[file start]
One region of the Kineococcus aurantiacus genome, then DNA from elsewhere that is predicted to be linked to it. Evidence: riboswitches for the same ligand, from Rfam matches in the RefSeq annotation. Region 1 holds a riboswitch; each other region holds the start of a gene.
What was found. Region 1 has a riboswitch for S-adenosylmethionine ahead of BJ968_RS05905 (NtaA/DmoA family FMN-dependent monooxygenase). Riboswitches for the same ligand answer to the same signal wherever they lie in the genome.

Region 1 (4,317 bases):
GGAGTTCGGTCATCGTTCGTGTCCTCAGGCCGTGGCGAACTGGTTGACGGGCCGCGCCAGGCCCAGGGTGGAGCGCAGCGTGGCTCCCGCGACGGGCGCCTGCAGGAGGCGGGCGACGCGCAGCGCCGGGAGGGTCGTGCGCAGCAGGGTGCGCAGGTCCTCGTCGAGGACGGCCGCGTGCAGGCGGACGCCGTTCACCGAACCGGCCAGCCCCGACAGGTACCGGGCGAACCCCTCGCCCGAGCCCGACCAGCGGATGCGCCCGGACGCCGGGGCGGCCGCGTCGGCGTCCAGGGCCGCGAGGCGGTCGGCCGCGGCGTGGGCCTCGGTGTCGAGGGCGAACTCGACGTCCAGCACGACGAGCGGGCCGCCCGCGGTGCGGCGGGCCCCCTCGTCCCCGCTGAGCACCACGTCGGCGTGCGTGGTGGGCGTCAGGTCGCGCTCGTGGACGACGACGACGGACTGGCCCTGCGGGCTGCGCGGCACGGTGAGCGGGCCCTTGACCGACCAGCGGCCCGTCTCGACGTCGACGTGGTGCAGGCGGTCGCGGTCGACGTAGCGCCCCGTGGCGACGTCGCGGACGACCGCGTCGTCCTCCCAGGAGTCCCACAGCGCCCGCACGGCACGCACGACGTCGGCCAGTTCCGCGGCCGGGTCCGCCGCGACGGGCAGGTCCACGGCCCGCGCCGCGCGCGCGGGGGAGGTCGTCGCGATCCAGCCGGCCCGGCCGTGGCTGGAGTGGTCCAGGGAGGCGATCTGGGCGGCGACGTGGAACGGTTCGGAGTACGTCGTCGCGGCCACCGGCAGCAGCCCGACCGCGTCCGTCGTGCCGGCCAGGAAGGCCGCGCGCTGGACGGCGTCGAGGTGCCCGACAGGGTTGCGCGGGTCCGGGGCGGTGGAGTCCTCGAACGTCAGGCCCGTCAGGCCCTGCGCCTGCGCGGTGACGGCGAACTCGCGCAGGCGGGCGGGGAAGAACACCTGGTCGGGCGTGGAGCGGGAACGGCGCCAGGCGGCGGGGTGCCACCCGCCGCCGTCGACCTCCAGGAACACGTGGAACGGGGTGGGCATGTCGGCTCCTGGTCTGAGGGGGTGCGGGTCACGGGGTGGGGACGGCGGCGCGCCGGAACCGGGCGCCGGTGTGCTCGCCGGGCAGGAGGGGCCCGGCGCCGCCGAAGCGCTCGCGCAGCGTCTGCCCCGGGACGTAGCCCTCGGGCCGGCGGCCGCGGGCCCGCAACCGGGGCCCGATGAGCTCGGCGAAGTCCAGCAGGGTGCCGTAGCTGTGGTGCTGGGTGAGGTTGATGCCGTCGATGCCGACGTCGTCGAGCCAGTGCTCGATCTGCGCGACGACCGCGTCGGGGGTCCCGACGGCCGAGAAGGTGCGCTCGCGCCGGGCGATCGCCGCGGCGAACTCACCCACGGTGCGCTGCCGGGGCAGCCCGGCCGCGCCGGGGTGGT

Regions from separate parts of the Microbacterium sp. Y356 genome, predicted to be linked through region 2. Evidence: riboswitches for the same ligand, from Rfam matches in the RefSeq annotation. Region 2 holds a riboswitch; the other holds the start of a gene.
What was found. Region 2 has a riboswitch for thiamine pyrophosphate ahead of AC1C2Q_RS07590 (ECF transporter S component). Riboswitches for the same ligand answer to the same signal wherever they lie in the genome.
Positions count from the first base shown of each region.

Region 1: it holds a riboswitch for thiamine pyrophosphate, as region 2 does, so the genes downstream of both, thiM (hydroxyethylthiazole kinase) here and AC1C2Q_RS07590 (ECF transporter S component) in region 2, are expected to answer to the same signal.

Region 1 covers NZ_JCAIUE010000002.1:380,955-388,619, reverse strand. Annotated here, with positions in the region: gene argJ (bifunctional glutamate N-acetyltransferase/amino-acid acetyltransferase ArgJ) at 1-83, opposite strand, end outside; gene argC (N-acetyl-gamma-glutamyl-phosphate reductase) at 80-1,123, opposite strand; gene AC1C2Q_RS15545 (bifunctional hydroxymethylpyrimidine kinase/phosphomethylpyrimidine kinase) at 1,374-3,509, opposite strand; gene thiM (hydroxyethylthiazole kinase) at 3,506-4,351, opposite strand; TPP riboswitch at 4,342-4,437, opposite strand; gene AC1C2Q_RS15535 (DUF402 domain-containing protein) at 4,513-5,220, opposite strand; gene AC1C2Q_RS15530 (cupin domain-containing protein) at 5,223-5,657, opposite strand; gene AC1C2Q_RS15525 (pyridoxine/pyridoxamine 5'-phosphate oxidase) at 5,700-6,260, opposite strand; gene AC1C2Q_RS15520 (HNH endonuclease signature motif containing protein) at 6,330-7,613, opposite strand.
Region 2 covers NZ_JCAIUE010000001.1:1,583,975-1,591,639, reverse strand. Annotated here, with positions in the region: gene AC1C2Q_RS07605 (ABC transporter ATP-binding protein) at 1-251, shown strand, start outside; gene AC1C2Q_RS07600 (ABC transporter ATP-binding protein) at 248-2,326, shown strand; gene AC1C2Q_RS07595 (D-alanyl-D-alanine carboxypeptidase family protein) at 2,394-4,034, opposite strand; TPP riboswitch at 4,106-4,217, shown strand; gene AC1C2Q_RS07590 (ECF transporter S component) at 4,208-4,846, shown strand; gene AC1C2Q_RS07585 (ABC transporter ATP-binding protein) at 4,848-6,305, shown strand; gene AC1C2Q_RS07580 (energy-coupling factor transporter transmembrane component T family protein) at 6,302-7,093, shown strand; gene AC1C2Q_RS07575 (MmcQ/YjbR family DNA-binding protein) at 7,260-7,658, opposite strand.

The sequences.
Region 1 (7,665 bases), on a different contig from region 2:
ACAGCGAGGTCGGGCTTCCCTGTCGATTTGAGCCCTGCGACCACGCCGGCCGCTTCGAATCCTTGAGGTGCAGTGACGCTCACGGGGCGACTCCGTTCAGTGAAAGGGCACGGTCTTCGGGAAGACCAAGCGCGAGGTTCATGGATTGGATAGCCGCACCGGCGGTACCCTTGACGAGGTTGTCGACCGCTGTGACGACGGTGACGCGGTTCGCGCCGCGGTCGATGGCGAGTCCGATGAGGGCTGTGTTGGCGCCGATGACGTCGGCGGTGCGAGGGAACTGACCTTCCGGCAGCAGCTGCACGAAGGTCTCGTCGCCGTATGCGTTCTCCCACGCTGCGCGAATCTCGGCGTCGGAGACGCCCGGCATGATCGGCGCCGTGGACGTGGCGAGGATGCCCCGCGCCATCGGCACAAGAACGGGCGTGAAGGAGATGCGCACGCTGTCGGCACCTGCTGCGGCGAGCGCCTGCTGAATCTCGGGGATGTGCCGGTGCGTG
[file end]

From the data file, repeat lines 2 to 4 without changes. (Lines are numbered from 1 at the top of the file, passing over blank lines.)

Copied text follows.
What was found. Region 1 has a riboswitch for S-adenosylmethionine ahead of BJ968_RS05905 (NtaA/DmoA family FMN-dependent monooxygenase). Riboswitches for the same ligand answer to the same signal wherever they lie in the genome.

Region 1 (4,317 bases):
GGAGTTCGGTCATCGTTCGTGTCCTCAGGCCGTGGCGAACTGGTTGACGGGCCGCGCCAGGCCCAGGGTGGAGCGCAGCGTGGCTCCCGCGACGGGCGCCTGCAGGAGGCGGGCGACGCGCAGCGCCGGGAGGGTCGTGCGCAGCAGGGTGCGCAGGTCCTCGTCGAGGACGGCCGCGTGCAGGCGGACGCCGTTCACCGAACCGGCCAGCCCCGACAGGTACCGGGCGAACCCCTCGCCCGAGCCCGACCAGCGGATGCGCCCGGACGCCGGGGCGGCCGCGTCGGCGTCCAGGGCCGCGAGGCGGTCGGCCGCGGCGTGGGCCTCGGTGTCGAGGGCGAACTCGACGTCCAGCACGACGAGCGGGCCGCCCGCGGTGCGGCGGGCCCCCTCGTCCCCGCTGAGCACCACGTCGGCGTGCGTGGTGGGCGTCAGGTCGCGCTCGTGGACGACGACGACGGACTGGCCCTGCGGGCTGCGCGGCACGGTGAGCGGGCCCTTGACCGACCAGCGGCCCGTCTCGACGTCGACGTGGTGCAGGCGGTCGCGGTCGACGTAGCGCCCCGTGGCGACGTCGCGGACGACCGCGTCGTCCTCCCAGGAGTCCCACAGCGCCCGCACGGCACGCACGACGTCGGCCAGTTCCGCGGCCGGGTCCGCCGCGACGGGCAGGTCCACGGCCCGCGCCGCGCGCGCGGGGGAGGTCGTCGCGATCCAGCCGGCCCGGCCGTGGCTGGAGTGGTCCAGGGAGGCGATCTGGGCGGCGACGTGGAACGGTTCGGAGTACGTCGTCGCGGCCACCGGCAGCAGCCCGACCGCGTCCGTCGTGCCGGCCAGGAAGGCCGCGCGCTGGACGGCGTCGAGGTGCCCGACAGGGTTGCGCGGGTCCGGGGCGGTGGAGTCCTCGAACGTCAGGCCCGTCAGGCCCTGCGCCTGCGCGGTGACGGCGAACTCGCGCAGGCGGGCGGGGAAGAACACCTGGTCGGGCGTGGAGCGGGAACGGCGCCAGGCGGCGGGGTGCCACCCGCCGCCGTCGACCTCCAGGAACACGTGGAACGGGGTGGGCATGTCGGCTCCTGGTCTGAGGGGGTGCGGGTCACGGGGTGGGGACGGCGGCGCGCCGGAACCGGGCGCCGGTGTGCTCGCCGGGCAGGAGGGGCCCGGCGCCGCCGAAGCGCTCGCGCAGCGTCTGCCCCGGGACGTAGCCCTCGGGCCGGCGGCCGCGGGCCCGCAACCGGGGCCCGATGAGCTCGGCGAAGTCCAGCAGGGTGCCGTAGCTGTGGTGCTGGGTGAGGTTGATGCCGTCGATGCCGACGTCGTCGAGCCAGTGCTCGATCTGCGCGACGACCGCGTCGGGGGTCCCGACGGCCGAGAAGGTGCGCTCGCGCCGGGCGATCGCCGCGGCGAACTCACCCACGGTGCGCTGCCGGGGCAGCCCGGCCGCGCCGGGGTGGT